The US Department of Justice announced that Khaled Elbeblaswy, the former owner and manager three Miami-area home health agencies, was sentenced to 20 years in prison and ordered to pay $36.4 million in restitution for his role in a $57 million Medicare fraud scheme.… Continue Reading
Universal Health Services, Inc. v U.S. ex rel. Escobar
On June 16, 2016, the U.S. Supreme Court in Universal Health Servs., Inc. v. United States ex rel Escobar, No. 13-317, — S. Ct. — (June 16, 2016), confirmed that the implied certification theory may serve as a basis for liability under the False Claims Act (FCA), although it employed … Continue Reading
Four years after publication of its proposed rule related to reporting and returning overpayments within 60 days, CMS has issued a final rule that responds to comments and provides greater clarity. The published rule is under the Affordable Care Act requirement that providers report Medicare and Medicaid overpayments and return the overpayment within 60 days of the date it was … Continue Reading
Under the Affordable Care Act (ACA), healthcare providers that receive an overpayment from Medicare or Medicaid are required to report and return the overpayment to the government within 60 days after the date on which the overpayment was identified (commonly referred to as the “60-day rule”). An overpayment retained after 60 days constitutes an “obligation” for purposes of potential False … Continue Reading
The Office of Inspector General (OIG) recently issued another advisory opinion on free patient transportation (OIG Adv. Op. No. 15-13, dated October 21, 2015). In the opinion, the OIG addresses whether providing patients a free shuttle service between medical facilities operated by an integrated health system (the System) would be prohibited remuneration to beneficiaries under the Anti-Kickback Statute. … Continue Reading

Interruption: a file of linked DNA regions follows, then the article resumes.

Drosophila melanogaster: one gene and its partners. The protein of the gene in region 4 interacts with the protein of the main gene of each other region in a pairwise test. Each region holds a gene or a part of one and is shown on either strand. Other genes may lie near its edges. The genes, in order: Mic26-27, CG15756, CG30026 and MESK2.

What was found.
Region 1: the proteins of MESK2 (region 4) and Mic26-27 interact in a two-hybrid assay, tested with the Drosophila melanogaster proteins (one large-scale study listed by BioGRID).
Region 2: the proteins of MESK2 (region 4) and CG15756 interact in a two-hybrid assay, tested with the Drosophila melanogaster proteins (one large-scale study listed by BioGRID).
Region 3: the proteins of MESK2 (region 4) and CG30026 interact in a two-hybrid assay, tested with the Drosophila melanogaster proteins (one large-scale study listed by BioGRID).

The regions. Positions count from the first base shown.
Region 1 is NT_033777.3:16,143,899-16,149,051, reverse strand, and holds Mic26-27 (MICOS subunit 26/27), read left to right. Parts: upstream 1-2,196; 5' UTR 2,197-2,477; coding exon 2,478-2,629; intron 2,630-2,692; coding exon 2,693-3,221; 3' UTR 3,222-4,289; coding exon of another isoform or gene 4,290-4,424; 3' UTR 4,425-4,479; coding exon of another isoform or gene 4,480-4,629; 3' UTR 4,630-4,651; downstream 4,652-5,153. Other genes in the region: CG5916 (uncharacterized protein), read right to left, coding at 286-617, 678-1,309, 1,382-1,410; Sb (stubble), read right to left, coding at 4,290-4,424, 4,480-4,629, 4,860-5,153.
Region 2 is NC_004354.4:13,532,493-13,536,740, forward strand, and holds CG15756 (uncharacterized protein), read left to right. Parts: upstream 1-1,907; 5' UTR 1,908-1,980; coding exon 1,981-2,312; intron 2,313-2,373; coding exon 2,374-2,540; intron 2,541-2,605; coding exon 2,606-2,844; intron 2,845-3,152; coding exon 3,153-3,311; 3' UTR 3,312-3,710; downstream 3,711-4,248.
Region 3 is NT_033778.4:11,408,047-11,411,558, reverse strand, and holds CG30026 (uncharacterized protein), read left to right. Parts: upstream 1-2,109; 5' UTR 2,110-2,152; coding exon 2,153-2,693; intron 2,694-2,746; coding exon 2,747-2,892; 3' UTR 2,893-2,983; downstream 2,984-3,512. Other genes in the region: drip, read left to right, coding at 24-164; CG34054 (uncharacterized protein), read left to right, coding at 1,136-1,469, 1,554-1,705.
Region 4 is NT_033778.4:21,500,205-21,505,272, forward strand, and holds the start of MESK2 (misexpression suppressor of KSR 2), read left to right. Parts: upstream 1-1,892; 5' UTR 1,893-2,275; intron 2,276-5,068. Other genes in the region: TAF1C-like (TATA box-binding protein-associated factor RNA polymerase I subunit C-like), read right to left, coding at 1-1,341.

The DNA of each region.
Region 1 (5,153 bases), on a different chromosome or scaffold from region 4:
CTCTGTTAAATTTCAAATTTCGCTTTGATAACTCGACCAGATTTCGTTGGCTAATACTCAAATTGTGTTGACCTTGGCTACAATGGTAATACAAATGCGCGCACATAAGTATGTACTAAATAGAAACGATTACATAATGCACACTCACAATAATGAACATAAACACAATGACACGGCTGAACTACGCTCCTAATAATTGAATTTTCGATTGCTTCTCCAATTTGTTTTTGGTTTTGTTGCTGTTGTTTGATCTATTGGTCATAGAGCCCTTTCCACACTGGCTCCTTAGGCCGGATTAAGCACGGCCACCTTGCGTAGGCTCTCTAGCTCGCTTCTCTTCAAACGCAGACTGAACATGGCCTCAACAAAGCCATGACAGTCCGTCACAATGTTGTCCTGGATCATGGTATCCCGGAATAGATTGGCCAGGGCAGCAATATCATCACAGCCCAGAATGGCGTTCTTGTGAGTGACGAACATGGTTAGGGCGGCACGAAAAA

In a Fraud Alert issued on June 9, 2015, the U.S. Department of Health and Human Services Office of Inspector General (OIG) notified the healthcare community that physician compensation arrangements are on the OIG’s radar screen. While many physician compensation arrangements may be legitimate, the OIG has noted that “a compensation arrangement may violate the anti-kickback statute if even one … Continue Reading
On June 2, 2015, Center for Medicare & Medicaid Services (CMS), provided direction to state Medicaid Directors on the implementation of Section 6401 of the Affordable Care Act, Provider Screening and Other Enrollment Requirements under Medicare, Medicaid and the Children’s Health Insurance Program (CHIP).… Continue Reading
A federal court in New Jersey has permitted a defendant in a False Claims case to defend itself on the grounds that the whistleblower/ex-employees breached their employment agreements by using and disclosing confidential company information. The Defendant, Boston Scientific Neuromodulation Corp. (“Boston Scientific”) is a medical device manufacturer. While in Boston Scientific’s employ, the whistleblowers signed employment agreements which, among … Continue Reading
In recent reports, from June 25, 2014 and August 13, 2014, the Government Accountability Office (GAO) highlights the mixed results achieved by the federal government’s increased efforts to crack down on health insurance fraud through the use of contractors. The government has spent upwards of $600 million a year to uncover and punish health care fraud and overpayments, but some … Continue Reading
On June 25, 2014, the U.S. Department of Health and Human Services Office of Inspector General (OIG) issued a Special Fraud Alert entitled “Laboratory Payments to Referring Physicians.” While the Alert breaks no new ground (see, e.g., its 1994 Special Fraud Alert), it demonstrates the OIG’s continuing concerns about clinical laboratories’ offering inducements to referring physicians.
The … Continue Reading
On April 9, 2014, the Center for Medicare and Medicaid Services (“CMS”), a branch of the Department of Health and Human Services (“HHS”), released data showing utilization, payments, and submitted charges for services and procedures that were provided by physicians and other healthcare professionals to Medicare beneficiaries. This unprecedented release of Medicare billing information seeks to improve transparency in the … Continue Reading
As previously reported on November 13, 2013 and February 20, 2014, the Centers for Medicare and Medicaid Services (“CMS”) has attempted to provide guidance as to when it is appropriate for issuers of “qualified health plans” (“QHPs”) to accept third parties premium payments on behalf of individuals.
On March 19, 2014, CMS reinforced its February 7, 2014 guidance by … Continue Reading